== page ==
Extreme weather

• Canada's national highest temperature record was broken in June by 4.6C when Lytton in British Columbia reached 49.6C, causing devastating fires

• The continental US had its hottest summer on record, with Death Valley in California reaching 54.4C in July - equalling a similar 2020 value as the highest world record since at least the 1930s

• California had the largest single fire on record - the Dixie fire that burned for nearly a month in July and October and destroyed 390,000 hectares

• A European record was set in Sicily on 11 August at 48.8C, Kairouan in Tunisia reached a record 50.3C and Montoro in Spain set a national record of 47.4C

• Turkey and Georgia had record hottest days of 49.1C and 40.6C respectively, with major wildfires across eastern and southern Europe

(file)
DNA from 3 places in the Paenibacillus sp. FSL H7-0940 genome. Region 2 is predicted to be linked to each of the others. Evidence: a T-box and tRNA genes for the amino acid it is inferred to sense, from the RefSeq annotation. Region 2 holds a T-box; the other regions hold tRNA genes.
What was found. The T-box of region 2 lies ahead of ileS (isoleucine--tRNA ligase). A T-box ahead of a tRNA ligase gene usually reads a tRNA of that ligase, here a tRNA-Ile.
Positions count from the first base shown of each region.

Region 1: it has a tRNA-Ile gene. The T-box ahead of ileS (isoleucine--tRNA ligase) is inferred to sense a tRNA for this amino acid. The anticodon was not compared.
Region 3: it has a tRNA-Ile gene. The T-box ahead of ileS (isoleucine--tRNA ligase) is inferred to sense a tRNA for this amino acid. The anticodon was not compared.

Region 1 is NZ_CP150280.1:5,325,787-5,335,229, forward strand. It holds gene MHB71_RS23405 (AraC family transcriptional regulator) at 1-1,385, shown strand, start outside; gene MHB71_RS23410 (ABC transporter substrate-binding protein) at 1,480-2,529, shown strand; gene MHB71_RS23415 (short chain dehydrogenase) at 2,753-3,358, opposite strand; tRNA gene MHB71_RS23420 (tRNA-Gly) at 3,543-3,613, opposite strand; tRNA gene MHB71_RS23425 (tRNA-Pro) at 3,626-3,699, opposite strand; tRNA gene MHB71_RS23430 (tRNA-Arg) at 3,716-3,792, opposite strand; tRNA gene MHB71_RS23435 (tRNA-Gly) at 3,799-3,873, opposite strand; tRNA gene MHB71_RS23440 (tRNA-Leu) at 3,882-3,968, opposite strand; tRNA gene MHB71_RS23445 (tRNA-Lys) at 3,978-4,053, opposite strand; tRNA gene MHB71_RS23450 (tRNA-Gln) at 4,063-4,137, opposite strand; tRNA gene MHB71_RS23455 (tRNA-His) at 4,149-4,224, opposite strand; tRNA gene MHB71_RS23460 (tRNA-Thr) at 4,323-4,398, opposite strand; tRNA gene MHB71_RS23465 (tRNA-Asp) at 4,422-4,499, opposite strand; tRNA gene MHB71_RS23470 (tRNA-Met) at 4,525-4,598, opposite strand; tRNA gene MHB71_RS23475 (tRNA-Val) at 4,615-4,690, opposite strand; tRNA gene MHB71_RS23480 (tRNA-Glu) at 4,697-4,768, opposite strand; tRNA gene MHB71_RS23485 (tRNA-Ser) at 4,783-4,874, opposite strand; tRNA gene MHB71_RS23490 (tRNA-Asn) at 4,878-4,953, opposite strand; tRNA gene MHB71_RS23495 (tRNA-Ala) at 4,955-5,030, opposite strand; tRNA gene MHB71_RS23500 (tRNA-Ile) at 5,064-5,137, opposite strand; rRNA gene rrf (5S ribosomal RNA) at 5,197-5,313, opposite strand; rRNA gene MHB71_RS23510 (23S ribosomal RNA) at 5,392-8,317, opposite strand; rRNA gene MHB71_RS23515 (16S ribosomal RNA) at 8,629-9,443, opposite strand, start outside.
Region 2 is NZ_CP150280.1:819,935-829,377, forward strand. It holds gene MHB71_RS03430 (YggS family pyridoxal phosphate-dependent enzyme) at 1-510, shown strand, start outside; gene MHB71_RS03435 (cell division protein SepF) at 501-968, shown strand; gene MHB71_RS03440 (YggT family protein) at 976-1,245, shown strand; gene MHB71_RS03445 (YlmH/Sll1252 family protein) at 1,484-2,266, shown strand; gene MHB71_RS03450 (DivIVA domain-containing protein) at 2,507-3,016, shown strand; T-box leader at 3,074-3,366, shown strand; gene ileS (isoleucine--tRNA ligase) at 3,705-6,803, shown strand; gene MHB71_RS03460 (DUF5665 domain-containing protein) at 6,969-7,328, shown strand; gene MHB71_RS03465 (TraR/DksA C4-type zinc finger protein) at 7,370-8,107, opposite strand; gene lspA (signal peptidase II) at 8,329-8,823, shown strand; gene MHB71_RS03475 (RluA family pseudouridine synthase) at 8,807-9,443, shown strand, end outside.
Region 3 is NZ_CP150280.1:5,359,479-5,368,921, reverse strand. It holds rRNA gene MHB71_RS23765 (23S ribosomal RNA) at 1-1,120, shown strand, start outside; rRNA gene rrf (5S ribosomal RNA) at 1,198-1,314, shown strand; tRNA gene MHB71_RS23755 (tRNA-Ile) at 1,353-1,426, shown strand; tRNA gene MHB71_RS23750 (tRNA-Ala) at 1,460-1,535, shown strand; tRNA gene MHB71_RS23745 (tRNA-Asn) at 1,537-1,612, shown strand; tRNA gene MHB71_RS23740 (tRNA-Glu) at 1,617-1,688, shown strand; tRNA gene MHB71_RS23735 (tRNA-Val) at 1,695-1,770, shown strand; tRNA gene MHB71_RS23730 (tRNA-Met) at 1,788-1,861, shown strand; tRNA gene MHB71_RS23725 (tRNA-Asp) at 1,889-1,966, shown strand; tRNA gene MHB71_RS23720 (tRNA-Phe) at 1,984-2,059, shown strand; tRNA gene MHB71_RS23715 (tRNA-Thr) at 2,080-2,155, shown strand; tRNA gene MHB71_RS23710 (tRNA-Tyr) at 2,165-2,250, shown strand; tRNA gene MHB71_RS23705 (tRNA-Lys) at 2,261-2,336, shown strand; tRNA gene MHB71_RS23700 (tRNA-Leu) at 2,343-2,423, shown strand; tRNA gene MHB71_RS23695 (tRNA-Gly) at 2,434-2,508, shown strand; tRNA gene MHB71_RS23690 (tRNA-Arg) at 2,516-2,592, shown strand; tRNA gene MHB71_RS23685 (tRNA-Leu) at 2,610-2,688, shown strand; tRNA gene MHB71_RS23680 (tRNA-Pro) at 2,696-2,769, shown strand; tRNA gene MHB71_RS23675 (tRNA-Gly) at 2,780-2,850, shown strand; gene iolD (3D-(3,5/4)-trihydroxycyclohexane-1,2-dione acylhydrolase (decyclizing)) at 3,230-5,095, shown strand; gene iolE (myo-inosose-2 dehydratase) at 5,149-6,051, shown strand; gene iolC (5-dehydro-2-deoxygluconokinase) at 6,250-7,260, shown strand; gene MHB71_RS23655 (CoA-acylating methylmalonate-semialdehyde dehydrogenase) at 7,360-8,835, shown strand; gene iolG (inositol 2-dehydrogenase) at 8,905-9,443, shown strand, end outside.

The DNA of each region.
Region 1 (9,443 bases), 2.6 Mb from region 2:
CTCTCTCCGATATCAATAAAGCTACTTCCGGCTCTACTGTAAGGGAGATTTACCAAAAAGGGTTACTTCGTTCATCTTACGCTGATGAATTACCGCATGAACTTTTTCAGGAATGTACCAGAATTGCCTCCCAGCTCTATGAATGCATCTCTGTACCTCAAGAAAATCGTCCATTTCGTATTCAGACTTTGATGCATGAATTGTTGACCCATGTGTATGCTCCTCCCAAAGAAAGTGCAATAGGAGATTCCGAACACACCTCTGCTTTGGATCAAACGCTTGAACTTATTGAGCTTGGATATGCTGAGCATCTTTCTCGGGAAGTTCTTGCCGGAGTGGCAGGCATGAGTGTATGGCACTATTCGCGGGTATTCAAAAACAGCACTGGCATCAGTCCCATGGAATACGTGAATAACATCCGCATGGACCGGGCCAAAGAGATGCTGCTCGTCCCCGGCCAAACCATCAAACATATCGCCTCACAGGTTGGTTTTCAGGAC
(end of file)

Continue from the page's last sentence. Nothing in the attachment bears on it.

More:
• The central United States and northern Mexico had abnormally cold conditions in February, with Texas seeing its lowest temperatures since at least 1989

Precipitation

• Zhengzhou in east central China's Henan province had a national record of 201.9mm of rainfall in one hour

• Western Europe experienced some of its most severe flooding on record in July, with western Germany and eastern Belgium receiving 100 to 150mm over two days on already saturated ground

• Persistent high rainfall led to the Rio Negro in Brazil's Manaus region experiencing record levels

• "Significant" drought affected most of subtropical South America for the second year in a row, leading to damage to much of Brazil's coffee-growing regions

• The southwestern United States had its driest ever period from January 2020 to August 2021 - more than 10% below the previous record

• Wheat and canola crop production for Canada in 2021 is forecast to be 30-40% below 2020 levels

Attribution

• Preliminary studies on what caused heatwaves in northwest America found heatwaves are "still rare or very rare...but would have been virtually impossible without climate change"